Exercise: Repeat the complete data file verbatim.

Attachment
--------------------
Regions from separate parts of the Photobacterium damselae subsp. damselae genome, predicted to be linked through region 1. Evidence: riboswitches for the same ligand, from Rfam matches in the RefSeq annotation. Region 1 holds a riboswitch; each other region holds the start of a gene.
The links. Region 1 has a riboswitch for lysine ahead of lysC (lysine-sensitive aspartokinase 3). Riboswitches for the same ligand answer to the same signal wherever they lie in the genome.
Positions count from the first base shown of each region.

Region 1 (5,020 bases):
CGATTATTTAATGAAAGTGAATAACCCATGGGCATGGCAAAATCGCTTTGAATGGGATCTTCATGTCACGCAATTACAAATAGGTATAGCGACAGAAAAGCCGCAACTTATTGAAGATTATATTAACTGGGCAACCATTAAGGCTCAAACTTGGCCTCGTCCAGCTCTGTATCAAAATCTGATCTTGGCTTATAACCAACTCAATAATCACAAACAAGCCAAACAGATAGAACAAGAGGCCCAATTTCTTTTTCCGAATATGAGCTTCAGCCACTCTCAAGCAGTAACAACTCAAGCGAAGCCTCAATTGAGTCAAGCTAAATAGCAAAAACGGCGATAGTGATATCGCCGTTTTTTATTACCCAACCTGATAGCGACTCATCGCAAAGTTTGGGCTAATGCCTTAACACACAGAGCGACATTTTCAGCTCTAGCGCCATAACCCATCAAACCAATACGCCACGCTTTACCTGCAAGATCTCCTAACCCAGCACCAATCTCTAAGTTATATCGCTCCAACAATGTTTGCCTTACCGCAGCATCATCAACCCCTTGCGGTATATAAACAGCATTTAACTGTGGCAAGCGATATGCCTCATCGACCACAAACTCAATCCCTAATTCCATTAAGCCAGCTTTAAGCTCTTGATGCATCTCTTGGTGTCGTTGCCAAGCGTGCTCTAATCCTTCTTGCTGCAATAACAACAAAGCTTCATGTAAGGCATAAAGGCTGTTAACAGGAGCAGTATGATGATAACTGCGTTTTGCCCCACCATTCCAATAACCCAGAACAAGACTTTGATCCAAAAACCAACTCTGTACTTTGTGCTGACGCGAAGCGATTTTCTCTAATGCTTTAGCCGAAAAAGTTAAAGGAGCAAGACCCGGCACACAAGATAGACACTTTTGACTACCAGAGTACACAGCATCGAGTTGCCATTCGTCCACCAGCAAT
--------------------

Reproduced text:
Regions from separate parts of the Photobacterium damselae subsp. damselae genome, predicted to be linked through region 1. Evidence: riboswitches for the same ligand, from Rfam matches in the RefSeq annotation. Region 1 holds a riboswitch; each other region holds the start of a gene.
The links. Region 1 has a riboswitch for lysine ahead of lysC (lysine-sensitive aspartokinase 3). Riboswitches for the same ligand answer to the same signal wherever they lie in the genome.
Positions count from the first base shown of each region.

Region 1 (5,020 bases):
CGATTATTTAATGAAAGTGAATAACCCATGGGCATGGCAAAATCGCTTTGAATGGGATCTTCATGTCACGCAATTACAAATAGGTATAGCGACAGAAAAGCCGCAACTTATTGAAGATTATATTAACTGGGCAACCATTAAGGCTCAAACTTGGCCTCGTCCAGCTCTGTATCAAAATCTGATCTTGGCTTATAACCAACTCAATAATCACAAACAAGCCAAACAGATAGAACAAGAGGCCCAATTTCTTTTTCCGAATATGAGCTTCAGCCACTCTCAAGCAGTAACAACTCAAGCGAAGCCTCAATTGAGTCAAGCTAAATAGCAAAAACGGCGATAGTGATATCGCCGTTTTTTATTACCCAACCTGATAGCGACTCATCGCAAAGTTTGGGCTAATGCCTTAACACACAGAGCGACATTTTCAGCTCTAGCGCCATAACCCATCAAACCAATACGCCACGCTTTACCTGCAAGATCTCCTAACCCAGCACCAATCTCTAAGTTATATCGCTCCAACAATGTTTGCCTTACCGCAGCATCATCAACCCCTTGCGGTATATAAACAGCATTTAACTGTGGCAAGCGATATGCCTCATCGACCACAAACTCAATCCCTAATTCCATTAAGCCAGCTTTAAGCTCTTGATGCATCTCTTGGTGTCGTTGCCAAGCGTGCTCTAATCCTTCTTGCTGCAATAACAACAAAGCTTCATGTAAGGCATAAAGGCTGTTAACAGGAGCAGTATGATGATAACTGCGTTTTGCCCCACCATTCCAATAACCCAGAACAAGACTTTGATCCAAAAACCAACTCTGTACTTTGTGCTGACGCGAAGCGATTTTCTCTAATGCTTTAGCCGAAAAAGTTAAAGGAGCAAGACCCGGCACACAAGATAGACACTTTTGACTACCAGAGTACACAGCATCGAGTTGCCATTCGTCCACCAGCAAT